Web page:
Andrew Haigh’s heartbreaking, poignant drama is a testament to our deeply human desire to belong, told through a nuanced performance by Charlie Plummer.
This piece was originally posted on Alcohollywood
If you were to be told that one of the most heartfelt, poignant films of the year was – at its core – a story about a boy and his horse, you might be forgiven some skepticism. After all, it’s a well-worn trope that hearkens all the way back to C.S. Lewis and beyond – that fundamental, spiritual connection between man and animal often used as fodder for average coming-of-age stories. Luckily, Lean on Pete is hardly one of those average stories – in the hands of Andrew Haigh (one of the most intriguing American independent filmmakers today), the results are gut-wrenchingly affecting and downright powerful.
Here, the director of Weekend and 45 Years adapts the titular novel by author (and Richmond Fontaine frontman) Willy Vlautin into an intimate, poetry-laden character study of young Charley Thompson (Charlie Plummer, All the Money in the World) – a broken young boy living in abject poverty with his brusque father (Travis Fimmel, Warcraft) in the poorer parts of Portland, Oregon. With no mother, no money and no direction, Charley spends his time jogging and looking after his dad, his experiences turning him into a sensitive, withdrawn naif.
Eventually, he finds money (and purpose) looking after race horses owned by craggy pragmatist Del Montgomery (Steve Buscemi) and raced by jockey Bonnie (Chloe Sevigny). One horse in particular catches his eye – Lean on Pete, an older race horse who’s past his prime and set to be sold to Mexico. After an incident with his father leaves him with no one to turn to, he turns to the surrogate family of Bonnie and Del (and Pete) to give him a sense of belonging.
That’s only half of Lean on Pete’s ponderous, patient story, but its inevitable, tragic pitfalls deserve to be saved for the viewer’s first experience. What can be said, though, about Haigh’s beautiful tale is that it’s just about as sensitive as young Charley is. Plummer gives a lovely, unexpected performance, speaking volumes using nothing but withdrawn glances and shy smiles. His unassuming, lanky physicality and steely eyes evince a boy who’s experienced far too much trauma in his life, an adolescence of poverty forcing him to think and do things he (and the audience) never expected to do. Charley’s decisions land him in a whole lot of trouble, and a crash course in losing his innocence, but each one makes sense and feels organic.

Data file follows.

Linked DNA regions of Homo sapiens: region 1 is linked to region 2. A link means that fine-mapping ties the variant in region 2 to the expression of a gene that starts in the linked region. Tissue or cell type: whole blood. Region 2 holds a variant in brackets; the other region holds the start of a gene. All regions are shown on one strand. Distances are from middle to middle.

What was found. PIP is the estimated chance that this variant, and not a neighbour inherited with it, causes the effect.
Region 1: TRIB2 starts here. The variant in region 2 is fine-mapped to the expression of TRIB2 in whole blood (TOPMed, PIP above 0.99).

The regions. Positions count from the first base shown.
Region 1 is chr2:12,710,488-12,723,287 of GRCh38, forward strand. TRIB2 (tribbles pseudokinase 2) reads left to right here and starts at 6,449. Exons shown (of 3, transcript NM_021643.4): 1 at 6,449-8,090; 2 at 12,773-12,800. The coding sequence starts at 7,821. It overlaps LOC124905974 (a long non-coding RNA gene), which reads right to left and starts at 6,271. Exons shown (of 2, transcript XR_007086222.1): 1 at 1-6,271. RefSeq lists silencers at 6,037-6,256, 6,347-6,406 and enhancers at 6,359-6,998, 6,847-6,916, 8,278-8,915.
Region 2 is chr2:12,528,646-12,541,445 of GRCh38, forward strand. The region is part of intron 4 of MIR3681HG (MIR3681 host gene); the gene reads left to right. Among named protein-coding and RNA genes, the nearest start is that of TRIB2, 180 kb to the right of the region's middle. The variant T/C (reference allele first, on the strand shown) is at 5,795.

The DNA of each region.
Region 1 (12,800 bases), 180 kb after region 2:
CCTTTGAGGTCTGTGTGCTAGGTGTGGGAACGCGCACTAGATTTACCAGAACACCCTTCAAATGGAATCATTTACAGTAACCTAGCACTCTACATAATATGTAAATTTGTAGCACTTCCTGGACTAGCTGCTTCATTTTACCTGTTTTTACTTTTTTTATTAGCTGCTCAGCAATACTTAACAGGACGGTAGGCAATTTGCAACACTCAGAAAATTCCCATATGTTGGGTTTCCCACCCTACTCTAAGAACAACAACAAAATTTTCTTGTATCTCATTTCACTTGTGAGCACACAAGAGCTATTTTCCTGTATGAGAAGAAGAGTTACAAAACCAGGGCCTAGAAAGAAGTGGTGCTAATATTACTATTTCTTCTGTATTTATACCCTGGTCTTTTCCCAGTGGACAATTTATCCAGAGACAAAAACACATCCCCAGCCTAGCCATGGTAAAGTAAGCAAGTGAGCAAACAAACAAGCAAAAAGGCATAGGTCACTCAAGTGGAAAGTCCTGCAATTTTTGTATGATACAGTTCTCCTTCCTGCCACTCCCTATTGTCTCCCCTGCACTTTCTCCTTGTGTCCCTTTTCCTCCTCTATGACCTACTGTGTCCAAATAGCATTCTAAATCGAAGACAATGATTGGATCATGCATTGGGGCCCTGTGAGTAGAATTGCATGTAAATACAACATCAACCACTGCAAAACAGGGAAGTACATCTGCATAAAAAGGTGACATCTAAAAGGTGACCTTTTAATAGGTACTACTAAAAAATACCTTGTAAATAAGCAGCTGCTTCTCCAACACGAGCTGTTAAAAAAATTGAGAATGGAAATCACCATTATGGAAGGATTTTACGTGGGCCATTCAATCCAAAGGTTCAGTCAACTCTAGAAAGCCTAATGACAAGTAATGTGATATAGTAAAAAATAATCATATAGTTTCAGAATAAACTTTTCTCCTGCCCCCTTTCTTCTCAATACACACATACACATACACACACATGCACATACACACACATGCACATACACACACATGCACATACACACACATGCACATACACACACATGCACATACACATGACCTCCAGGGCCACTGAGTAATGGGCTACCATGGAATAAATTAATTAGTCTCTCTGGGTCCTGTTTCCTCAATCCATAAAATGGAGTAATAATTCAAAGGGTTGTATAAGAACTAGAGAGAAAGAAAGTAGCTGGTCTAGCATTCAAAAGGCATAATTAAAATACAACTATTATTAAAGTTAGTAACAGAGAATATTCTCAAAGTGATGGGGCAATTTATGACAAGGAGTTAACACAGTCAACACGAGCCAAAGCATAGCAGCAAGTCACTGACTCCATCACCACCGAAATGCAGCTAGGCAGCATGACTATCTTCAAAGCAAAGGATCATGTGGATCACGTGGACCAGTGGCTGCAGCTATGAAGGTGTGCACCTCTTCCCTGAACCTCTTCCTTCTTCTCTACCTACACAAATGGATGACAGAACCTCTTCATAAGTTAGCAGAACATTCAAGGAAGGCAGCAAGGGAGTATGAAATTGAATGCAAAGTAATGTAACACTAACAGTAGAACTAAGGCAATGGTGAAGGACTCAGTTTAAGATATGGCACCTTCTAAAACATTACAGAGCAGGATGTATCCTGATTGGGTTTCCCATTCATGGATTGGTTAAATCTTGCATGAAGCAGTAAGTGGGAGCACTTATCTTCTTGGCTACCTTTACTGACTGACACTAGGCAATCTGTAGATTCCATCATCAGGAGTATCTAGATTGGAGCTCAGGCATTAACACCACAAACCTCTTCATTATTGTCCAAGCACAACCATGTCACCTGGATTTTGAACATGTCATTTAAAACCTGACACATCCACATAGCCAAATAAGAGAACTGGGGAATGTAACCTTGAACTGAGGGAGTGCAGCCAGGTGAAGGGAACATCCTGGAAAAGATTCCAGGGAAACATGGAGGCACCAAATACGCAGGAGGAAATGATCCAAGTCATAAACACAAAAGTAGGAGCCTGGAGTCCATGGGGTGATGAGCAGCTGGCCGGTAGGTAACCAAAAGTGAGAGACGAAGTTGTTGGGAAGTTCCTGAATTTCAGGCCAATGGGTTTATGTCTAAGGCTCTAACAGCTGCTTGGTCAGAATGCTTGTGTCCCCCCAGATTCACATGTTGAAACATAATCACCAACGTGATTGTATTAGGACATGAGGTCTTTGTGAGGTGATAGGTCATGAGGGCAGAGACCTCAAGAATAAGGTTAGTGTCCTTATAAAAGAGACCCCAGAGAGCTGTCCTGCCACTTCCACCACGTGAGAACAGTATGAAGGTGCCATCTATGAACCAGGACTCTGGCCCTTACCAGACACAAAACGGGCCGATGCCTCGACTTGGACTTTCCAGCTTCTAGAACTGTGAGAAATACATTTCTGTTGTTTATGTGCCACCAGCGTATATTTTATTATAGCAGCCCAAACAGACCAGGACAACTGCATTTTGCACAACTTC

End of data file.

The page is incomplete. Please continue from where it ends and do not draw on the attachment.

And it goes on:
For a good chunk of the film, Plummer’s only scene partner is Pete – two literally and figuratively broken beings, searching for a home that will welcome them. By the time the picture becomes a road film, with Charley and Pete roaming the countryside experiencing snippets of other people’s family life, Haigh frames them as kindred spirits, healing each other’s wounds in unexpected ways as they amble through cinematographer Magnus Joenck’s azure sunsets and amber desert plains. The only sound in these scenes is Charley’s unassuming stories of childhood that he tells to Pete; one gets the impression Pete’s actually listening.
While the subject matter is usually at home in a harmless kid’s film, Haigh doesn’t pull punches with the cruelty and suffering that Charley and Pete experience through their adventures in Lean on Pete. Their journey starts with a crime, and the audience sees many more instances of theft, violence and misery before the film’s two hours are done. Even poor Charley is forced to do terrible, terrible things to survive, each new potential home upended by abuse, betrayal or something as simple as not having a good feeling. “That’s not our home,” Charley says to Pete after leaving one of their most hospitable stops; Haigh perfectly captures the intangibility of that feeling of ‘home’ they’re looking for.
Throughout, Haigh infuses the film with the frustration that Charley feels at the perpetual disappointments of the adult world. Parental and authority figures continually tell him “it’ll be all right,” only for Charley to find out the hard way that it’s not – his father says it when telling him about his affair with a married woman; the doctor says it when his father’s in the hospital after an encounter with her husband. Even Del says it about Pete’s age and leg infirmity, even as he plans to get rid of him. The movie is a litany of reminders that the world of grownups is frightening, dangerous and deceptive – too cruel a world for such an innocent boy.
At times, Lean on Pete threatens to be a cautionary tale about the dangers of lower-class American poverty, specifically the white variety. However, Haigh shows enough of his signature restraint to keep the film from veering into generalizations about rednecks and Middle-America conservatism. In every moment, the focus remains on Charley’s airy, dreamlike quest to belong – whether that’s with his friend Pete, in a soup kitchen, or elsewhere. Lean on Pete is a devastating, but enriching, study of the ways the world tests our innocence, and the very understandable desire to hold onto it, hoping that somewhere – in the next town, at the next stop – home is just around the corner.
Lean on Pete opens in Chicago on April 13th at the Landmark Century Centre Cinema and the CineArts 6 Evanston.